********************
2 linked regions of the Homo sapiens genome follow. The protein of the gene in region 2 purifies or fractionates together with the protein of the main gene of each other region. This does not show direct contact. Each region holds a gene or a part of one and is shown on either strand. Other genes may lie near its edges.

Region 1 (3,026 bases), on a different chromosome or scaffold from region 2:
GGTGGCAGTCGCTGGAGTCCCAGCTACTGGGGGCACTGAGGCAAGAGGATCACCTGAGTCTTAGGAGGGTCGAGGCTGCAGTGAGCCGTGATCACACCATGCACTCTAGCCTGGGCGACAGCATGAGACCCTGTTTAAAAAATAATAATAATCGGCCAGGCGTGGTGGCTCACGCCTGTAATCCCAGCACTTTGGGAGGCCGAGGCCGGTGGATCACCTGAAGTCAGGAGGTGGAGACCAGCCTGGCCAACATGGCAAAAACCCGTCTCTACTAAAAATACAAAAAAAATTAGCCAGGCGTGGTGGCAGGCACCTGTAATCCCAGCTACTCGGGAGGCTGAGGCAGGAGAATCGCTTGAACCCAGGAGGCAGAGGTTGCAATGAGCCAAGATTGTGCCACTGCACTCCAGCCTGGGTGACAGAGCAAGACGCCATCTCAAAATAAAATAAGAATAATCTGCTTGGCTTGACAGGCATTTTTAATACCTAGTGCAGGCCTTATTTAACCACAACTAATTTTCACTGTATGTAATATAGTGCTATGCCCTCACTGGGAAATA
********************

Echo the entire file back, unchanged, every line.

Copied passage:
2 linked regions of the Homo sapiens genome follow. The protein of the gene in region 2 purifies or fractionates together with the protein of the main gene of each other region. This does not show direct contact. Each region holds a gene or a part of one and is shown on either strand. Other genes may lie near its edges.

Region 1 (3,026 bases), on a different chromosome or scaffold from region 2:
GGTGGCAGTCGCTGGAGTCCCAGCTACTGGGGGCACTGAGGCAAGAGGATCACCTGAGTCTTAGGAGGGTCGAGGCTGCAGTGAGCCGTGATCACACCATGCACTCTAGCCTGGGCGACAGCATGAGACCCTGTTTAAAAAATAATAATAATCGGCCAGGCGTGGTGGCTCACGCCTGTAATCCCAGCACTTTGGGAGGCCGAGGCCGGTGGATCACCTGAAGTCAGGAGGTGGAGACCAGCCTGGCCAACATGGCAAAAACCCGTCTCTACTAAAAATACAAAAAAAATTAGCCAGGCGTGGTGGCAGGCACCTGTAATCCCAGCTACTCGGGAGGCTGAGGCAGGAGAATCGCTTGAACCCAGGAGGCAGAGGTTGCAATGAGCCAAGATTGTGCCACTGCACTCCAGCCTGGGTGACAGAGCAAGACGCCATCTCAAAATAAAATAAGAATAATCTGCTTGGCTTGACAGGCATTTTTAATACCTAGTGCAGGCCTTATTTAACCACAACTAATTTTCACTGTATGTAATATAGTGCTATGCCCTCACTGGGAAATA